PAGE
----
Mr. And Mrs. Smith DVD Review
“Mr. And Mrs. Smith” is lesser Hitchcock.
David and Ann Smith are a married couple who clearly love each other even though they might not always get along. Despite their quarrels, however, they always manage to work through their problems. Unfortunately, David and Ann face a major problem when they discover their marriage isn’t valid due to a mix up. As one might imagine, this situation leads to a series of complications that causes a rift between the two. Can they work through this problem or is their relationship truly doomed?
As you may or may not know, Alfred Hitchcock is often known as “The Master of Suspense” since his best films (“Psycho” and “Rear Window”) tend to be that genre. With that said, it’s always interesting to watch one of his films outside of that genre. 1941’s “Mr. And Mrs. Smith” (not to be confused with the 2005 Brad Pitt-Angelina Jolie vehicle) is one of those rare films.
The film (which is a romantic screwball comedy) is a story about love, secrets, deception, and jealousy. While the film boasts charming performances by the leads (Robert Montgomery and Carole Lombard), there’s really not much to the film outside of their great chemistry. Sure, you can argue there are some funny moments (the cat at the restaurant or David punching his own nose come to mind), but for the most part, it’s a predictable one note comedy about David trying to win back Ann. There’s just not enough story here and the rushed ending doesn’t do the film any favors. With a few rewrites it might have worked better, but as is, it’s a slightly entertaining but ultimately so-so effort from one of the best filmmakers of all time.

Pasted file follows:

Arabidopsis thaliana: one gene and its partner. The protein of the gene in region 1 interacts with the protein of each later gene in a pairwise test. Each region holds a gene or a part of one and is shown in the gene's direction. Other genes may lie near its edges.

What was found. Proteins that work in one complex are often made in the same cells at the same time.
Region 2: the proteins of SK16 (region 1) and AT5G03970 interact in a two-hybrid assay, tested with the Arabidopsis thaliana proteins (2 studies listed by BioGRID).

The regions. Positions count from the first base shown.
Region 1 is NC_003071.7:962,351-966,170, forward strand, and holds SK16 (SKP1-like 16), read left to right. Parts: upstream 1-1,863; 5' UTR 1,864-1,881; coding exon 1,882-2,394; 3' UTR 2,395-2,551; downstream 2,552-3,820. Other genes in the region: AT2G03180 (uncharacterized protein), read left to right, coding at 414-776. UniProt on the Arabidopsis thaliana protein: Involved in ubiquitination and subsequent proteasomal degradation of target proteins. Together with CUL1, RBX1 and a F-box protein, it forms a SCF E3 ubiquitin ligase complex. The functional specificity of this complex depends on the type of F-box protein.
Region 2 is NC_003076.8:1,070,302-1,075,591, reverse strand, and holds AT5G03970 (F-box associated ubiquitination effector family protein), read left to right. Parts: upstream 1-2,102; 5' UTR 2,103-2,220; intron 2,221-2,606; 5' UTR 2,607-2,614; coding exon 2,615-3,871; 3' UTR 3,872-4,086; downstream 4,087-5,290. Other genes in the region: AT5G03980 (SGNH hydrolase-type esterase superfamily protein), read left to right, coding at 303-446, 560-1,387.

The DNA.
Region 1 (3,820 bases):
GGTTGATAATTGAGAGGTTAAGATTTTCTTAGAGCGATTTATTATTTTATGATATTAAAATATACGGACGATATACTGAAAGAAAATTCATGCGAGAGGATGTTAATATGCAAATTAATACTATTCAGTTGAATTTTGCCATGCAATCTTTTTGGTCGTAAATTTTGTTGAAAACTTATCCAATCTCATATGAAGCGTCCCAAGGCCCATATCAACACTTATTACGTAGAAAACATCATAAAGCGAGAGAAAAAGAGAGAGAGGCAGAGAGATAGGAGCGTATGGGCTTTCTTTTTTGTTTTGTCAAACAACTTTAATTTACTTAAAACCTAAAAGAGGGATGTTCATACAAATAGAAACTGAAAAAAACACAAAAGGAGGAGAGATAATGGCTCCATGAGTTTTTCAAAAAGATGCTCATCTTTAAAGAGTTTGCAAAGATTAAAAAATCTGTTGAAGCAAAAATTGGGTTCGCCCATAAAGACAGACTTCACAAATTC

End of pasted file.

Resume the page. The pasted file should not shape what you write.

Presentation: Fullscreen. How does it look? I have no complaints about this crisp and clear B&W print.
Audio Track: Dolby Digital Mono. How does it sound? For a Mono track, I was quite pleased by the sound quality. Sure, it’s primarily just a dialogue heavy film, but I didn’t detect any flaws.
Extras: A theatrical trailer and a 16 minute featurette titled “Mr. Hitchcock Meets The Smiths” which contains film clips, interviews with the likes of the always knowledgeable Peter Bogdanovich and Robert Osborne, discussions about the cast, film, and Hitchcock.
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